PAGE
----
Anti-intellectualism and demagogy

by Narkissos 22 Replies latest jw friends

  • LittleToe

    Didier:I like the way you included CHirac in your examples. That nicely averted any concern that this thread might in any way be construed as anti-American (which it obviously isn't). The other comments are well put too.

    I have nothing to add, right this minute, but I just wanted to point out your excellent way of putting things, for those too lazy to have noticed - a lesson that would do well to be emulated by all, given the wide (but predominantly outragable American) audience

  • Narkissos

    Interesting responses.

    Ross, I didn't even think of anti-Americanism here. I mentioned Chirac (who is a right-wing politician btw, pace Forscher) because he built most of his career on demagogy, often criticising technocrats although he is himself a graduate from the most prestigious technocratic college (Ecole nationale de l'administration, ENA), flattering the "gut feelings" of people (including xenophobia sometimes) instead. As a result he doesn't appear to be an "intellectual" (former president Mitterrand often ridiculed him on that) and many just love him for that (not so far from Bush in this regard afaik) -- although he tried to correct this image in the last few years, especially with counsellors/ministres as De Villepin.

    As for the main topic, I think Dave, after Nicolaou and AlanF, is right on: most people just never learnt to think and trust (or even enjoy) their own thinking (which first implies separating facts from opinions). They are afraid of the loneliness which "independent thinking" (a pleonasm) requires (whence the herd mentality Frankie and U/D mentioned). They tend to trust the person (preacher or politician) which gives them a simple imaginary picture of reality through purely rhetorical questions, rather than listening to the expert who offers a honest presentation of complex facts and really open questions, and then leaves them alone to handle them. And the close circle of questions and answers in the WT is a perfect caricature of how any mind-control system actually works.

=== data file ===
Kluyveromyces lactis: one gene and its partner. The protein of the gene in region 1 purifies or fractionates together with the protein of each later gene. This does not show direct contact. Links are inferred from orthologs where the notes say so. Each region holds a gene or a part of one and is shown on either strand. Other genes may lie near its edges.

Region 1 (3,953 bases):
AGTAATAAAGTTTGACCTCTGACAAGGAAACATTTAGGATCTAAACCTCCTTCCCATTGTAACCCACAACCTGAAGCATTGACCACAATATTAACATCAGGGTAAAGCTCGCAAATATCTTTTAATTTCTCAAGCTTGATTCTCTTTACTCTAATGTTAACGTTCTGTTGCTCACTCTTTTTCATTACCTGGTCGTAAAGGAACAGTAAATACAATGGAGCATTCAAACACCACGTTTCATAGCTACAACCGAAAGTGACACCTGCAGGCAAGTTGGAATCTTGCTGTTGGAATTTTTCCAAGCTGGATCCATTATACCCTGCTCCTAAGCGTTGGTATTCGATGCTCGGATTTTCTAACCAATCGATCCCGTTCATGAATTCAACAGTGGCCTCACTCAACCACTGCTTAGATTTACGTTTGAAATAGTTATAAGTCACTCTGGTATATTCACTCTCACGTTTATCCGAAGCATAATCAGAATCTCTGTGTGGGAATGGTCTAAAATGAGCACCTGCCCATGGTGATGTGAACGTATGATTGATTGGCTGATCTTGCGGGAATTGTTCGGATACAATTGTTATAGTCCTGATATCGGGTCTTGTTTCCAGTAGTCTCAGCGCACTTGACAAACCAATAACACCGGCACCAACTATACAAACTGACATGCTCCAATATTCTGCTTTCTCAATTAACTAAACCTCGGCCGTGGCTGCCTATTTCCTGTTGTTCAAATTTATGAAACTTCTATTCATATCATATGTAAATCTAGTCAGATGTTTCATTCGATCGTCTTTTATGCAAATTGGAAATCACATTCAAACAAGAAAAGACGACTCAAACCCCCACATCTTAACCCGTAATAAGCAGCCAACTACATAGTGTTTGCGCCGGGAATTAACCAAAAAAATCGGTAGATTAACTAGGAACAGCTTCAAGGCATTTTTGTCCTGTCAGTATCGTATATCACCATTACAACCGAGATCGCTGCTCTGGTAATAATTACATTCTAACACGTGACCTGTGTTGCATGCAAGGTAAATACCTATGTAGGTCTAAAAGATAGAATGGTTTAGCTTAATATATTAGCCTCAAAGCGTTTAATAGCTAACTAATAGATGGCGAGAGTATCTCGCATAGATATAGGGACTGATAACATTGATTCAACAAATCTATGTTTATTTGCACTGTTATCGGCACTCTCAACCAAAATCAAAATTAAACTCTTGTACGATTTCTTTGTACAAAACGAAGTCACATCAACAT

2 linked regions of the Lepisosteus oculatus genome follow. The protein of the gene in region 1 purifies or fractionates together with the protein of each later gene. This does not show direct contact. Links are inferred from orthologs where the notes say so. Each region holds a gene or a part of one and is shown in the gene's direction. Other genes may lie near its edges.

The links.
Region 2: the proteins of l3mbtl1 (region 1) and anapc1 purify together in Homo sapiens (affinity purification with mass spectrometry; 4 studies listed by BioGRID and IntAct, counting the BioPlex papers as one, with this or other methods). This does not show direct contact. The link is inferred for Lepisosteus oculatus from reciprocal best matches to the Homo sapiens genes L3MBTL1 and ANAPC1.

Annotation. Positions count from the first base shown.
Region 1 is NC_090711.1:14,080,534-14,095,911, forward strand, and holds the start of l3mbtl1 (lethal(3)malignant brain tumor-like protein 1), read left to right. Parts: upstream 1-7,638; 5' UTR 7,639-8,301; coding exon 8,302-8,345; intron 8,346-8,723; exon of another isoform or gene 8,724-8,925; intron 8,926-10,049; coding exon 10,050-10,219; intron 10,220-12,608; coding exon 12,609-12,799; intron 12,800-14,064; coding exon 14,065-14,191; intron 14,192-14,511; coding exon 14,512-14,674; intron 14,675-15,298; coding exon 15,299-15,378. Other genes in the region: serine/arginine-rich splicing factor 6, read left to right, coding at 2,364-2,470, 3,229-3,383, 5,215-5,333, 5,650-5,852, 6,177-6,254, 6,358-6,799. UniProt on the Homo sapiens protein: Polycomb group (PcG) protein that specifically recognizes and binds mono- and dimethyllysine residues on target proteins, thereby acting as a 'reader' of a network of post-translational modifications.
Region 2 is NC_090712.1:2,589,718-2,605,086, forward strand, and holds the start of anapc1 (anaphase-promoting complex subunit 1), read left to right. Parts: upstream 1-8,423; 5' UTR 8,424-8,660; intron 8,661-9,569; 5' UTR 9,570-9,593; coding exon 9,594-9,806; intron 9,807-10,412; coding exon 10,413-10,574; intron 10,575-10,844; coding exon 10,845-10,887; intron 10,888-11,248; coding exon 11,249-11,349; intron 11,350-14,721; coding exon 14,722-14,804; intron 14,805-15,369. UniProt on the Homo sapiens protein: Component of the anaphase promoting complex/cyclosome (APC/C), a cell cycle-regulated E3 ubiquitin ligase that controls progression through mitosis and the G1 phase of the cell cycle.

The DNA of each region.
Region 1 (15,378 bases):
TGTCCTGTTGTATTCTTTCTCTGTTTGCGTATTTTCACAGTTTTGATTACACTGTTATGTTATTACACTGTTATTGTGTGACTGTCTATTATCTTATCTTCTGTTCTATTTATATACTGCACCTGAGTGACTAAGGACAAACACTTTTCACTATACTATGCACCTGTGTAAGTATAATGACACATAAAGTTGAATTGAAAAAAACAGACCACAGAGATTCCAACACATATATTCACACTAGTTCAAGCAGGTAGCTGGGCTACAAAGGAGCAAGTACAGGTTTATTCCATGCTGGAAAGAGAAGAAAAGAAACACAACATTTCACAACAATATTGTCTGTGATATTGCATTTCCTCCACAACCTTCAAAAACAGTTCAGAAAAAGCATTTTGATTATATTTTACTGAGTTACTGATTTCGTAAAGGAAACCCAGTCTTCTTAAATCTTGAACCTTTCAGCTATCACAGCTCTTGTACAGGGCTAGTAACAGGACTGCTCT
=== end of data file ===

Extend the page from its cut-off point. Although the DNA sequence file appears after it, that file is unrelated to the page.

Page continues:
Now about Sixie's "mythturbation" (great neologism, unfortunately this one doesn't work in French), I guess we're all mythturbators to an extent. Even the concepts we use could be described as mythemes. Only, what Western thought has learnt from the Greek philosophers is that there is more to myths than "beliefs". They can be tools to grasp reality, provided we use them as such instead of "believing" them (the old story of the moon and the finger). Which implies an ability to criticise our own myths/concepts and regard them as they are -- provisional cognitive tools, not "the truth". From this point of view, I think there is no real gap between "religion" and "philosophy": both belong to the history of thought.